Assemble your hardware
Once you have soldered the headers to your Pi Zero and the pHAT DAC, it is quick to assemble by popping the pHAT DAC onto the Pi's GPIO pins, and then securing UUGear's Zero4U as per their instructions here (http://www.uugear.com/doc/Zero4U_UserManual.pdf).
MoOde Audio, AirPlay and WiFi Access Point
As I am going to be using my Pi in my car, I needed a way of controlling my Raspberry Pi car audio player so when I found out that mOode now creates a WiFi Access Point (AP) that you can connect to as a way of accessing the user interface – all from a fresh install – I was suitably impressed! This is such a cool feature and solved my next problem before it even started!
Controlling the audio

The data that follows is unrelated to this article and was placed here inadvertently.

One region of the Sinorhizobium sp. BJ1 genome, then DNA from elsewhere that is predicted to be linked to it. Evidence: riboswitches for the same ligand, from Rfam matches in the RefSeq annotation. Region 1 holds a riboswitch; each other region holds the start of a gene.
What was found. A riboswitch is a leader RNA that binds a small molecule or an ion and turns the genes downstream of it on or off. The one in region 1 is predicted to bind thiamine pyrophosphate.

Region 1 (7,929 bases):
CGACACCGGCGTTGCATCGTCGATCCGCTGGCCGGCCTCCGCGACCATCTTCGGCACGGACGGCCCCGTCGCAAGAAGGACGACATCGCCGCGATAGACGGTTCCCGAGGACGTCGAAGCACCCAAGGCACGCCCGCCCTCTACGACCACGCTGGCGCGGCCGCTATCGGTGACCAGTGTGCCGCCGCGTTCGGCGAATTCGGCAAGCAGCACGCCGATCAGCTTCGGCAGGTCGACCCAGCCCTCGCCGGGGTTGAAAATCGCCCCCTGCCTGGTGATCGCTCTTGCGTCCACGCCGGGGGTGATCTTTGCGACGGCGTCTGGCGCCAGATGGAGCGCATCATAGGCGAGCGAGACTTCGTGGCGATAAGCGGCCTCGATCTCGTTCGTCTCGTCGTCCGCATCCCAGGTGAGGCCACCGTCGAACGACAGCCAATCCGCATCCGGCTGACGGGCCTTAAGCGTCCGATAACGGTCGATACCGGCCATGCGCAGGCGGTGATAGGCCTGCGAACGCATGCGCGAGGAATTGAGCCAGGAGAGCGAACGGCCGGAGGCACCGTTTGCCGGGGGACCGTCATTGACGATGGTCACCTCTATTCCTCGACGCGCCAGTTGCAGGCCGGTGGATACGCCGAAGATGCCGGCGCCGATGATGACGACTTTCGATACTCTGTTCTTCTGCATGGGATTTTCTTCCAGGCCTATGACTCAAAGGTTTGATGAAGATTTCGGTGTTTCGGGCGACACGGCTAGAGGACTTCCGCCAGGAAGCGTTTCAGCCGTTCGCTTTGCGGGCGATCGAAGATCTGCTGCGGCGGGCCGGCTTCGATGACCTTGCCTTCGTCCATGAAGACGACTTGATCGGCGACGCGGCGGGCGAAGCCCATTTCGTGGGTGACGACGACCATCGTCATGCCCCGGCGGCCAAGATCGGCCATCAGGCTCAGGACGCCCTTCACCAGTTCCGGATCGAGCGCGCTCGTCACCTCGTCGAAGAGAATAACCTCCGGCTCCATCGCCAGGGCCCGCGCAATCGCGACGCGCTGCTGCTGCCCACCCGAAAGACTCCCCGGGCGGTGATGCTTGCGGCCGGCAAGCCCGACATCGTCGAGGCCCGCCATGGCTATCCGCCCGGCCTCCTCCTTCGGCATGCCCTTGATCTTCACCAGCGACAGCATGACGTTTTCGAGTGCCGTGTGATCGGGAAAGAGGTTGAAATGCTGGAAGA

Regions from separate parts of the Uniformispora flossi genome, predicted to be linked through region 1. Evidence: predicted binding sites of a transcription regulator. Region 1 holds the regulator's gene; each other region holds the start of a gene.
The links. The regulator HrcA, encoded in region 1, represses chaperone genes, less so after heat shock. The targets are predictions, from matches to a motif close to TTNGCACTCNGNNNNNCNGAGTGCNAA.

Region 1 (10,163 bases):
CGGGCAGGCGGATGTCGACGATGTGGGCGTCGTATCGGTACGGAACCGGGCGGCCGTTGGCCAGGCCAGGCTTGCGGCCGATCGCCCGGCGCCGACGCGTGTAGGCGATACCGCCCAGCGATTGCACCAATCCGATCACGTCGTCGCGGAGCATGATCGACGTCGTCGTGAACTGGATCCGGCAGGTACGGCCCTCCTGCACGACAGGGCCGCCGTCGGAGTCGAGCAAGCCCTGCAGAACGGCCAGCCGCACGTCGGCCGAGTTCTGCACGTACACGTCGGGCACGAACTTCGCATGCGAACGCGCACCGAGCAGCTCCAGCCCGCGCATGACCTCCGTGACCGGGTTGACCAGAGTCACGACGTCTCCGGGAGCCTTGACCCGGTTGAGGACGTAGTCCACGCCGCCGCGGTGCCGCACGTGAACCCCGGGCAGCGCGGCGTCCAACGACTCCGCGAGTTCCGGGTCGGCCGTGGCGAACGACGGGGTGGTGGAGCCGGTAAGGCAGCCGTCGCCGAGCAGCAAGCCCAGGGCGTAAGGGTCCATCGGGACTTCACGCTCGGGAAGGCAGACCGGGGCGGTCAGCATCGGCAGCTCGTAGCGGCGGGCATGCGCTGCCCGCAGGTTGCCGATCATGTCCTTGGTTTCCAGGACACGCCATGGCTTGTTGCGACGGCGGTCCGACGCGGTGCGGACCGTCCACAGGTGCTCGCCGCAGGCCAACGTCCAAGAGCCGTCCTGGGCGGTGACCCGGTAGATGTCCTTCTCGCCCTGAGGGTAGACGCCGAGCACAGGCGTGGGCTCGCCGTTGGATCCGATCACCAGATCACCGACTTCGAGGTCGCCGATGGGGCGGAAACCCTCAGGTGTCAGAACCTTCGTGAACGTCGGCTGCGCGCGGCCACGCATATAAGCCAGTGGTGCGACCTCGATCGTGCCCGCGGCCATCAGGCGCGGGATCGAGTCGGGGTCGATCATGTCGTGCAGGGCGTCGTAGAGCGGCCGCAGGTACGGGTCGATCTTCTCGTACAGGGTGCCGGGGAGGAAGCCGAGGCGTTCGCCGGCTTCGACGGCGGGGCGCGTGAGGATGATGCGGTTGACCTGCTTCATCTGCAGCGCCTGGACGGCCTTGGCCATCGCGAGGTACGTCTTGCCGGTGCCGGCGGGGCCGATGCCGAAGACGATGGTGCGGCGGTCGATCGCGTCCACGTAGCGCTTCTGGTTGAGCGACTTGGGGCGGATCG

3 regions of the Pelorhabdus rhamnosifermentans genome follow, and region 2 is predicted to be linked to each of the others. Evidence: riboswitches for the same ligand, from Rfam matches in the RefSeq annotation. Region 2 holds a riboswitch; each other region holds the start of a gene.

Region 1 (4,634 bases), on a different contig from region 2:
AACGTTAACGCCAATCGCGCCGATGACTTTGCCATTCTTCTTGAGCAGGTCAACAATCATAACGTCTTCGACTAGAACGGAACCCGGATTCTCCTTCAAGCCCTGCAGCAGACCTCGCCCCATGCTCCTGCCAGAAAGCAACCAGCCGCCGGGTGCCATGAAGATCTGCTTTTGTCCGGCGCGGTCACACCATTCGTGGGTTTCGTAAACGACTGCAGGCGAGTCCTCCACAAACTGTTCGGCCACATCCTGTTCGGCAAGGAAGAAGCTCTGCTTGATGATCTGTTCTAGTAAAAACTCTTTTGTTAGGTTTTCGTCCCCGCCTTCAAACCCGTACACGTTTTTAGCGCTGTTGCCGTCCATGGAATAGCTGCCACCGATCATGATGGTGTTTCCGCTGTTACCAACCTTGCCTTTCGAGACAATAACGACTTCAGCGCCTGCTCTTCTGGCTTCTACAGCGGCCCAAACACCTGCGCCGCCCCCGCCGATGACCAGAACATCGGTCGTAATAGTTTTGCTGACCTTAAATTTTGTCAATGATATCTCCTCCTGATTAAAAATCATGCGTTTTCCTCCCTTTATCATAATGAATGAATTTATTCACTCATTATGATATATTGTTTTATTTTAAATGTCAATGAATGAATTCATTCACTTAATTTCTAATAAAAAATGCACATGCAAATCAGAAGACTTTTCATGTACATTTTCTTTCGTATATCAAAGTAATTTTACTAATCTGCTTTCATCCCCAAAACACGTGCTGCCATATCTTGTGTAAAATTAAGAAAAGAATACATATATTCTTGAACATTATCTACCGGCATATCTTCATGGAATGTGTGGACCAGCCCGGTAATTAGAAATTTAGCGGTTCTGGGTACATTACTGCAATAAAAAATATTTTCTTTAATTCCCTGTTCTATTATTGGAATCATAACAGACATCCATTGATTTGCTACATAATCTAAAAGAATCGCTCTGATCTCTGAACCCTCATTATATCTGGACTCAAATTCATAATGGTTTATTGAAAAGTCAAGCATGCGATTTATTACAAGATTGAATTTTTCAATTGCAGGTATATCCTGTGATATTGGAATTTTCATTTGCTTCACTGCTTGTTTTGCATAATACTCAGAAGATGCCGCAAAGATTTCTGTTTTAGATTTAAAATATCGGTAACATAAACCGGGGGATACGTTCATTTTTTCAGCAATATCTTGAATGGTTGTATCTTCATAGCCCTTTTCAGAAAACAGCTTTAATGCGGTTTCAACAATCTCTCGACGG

As the Pi creates its own WiFi Access Point, thanks to MoOde's excellent built-in feature, I simply connect to this using my iPhone (any smart phone works) and open up the UI by navigating to moode.local in my browser. I can then queue up songs (before I drive away of course!) and enjoy the high-end sound during my journey.
Turning on and offThe last hurdle I needed to overcome was powering up and turning off the Raspberry Pi car audio player safely, without corrupting the SD card. I am well aware of the fantastic, but expensive to buy if you live outside the US, Mausberry Circuit Switch (I have used one of these in my Raspberry PiStation build), but given that installing this in a car requires some tinkering with the car’s electrics, I decided I didn’t want to risk this. Instead, I opted for a micro USB lead with an inline switch. This allows me to manually turn the power on, and once I have stopped and turned off my engine, I can login and shutdown the Raspberry Pi car audio player using the user interface. I can then kill the power using the switch.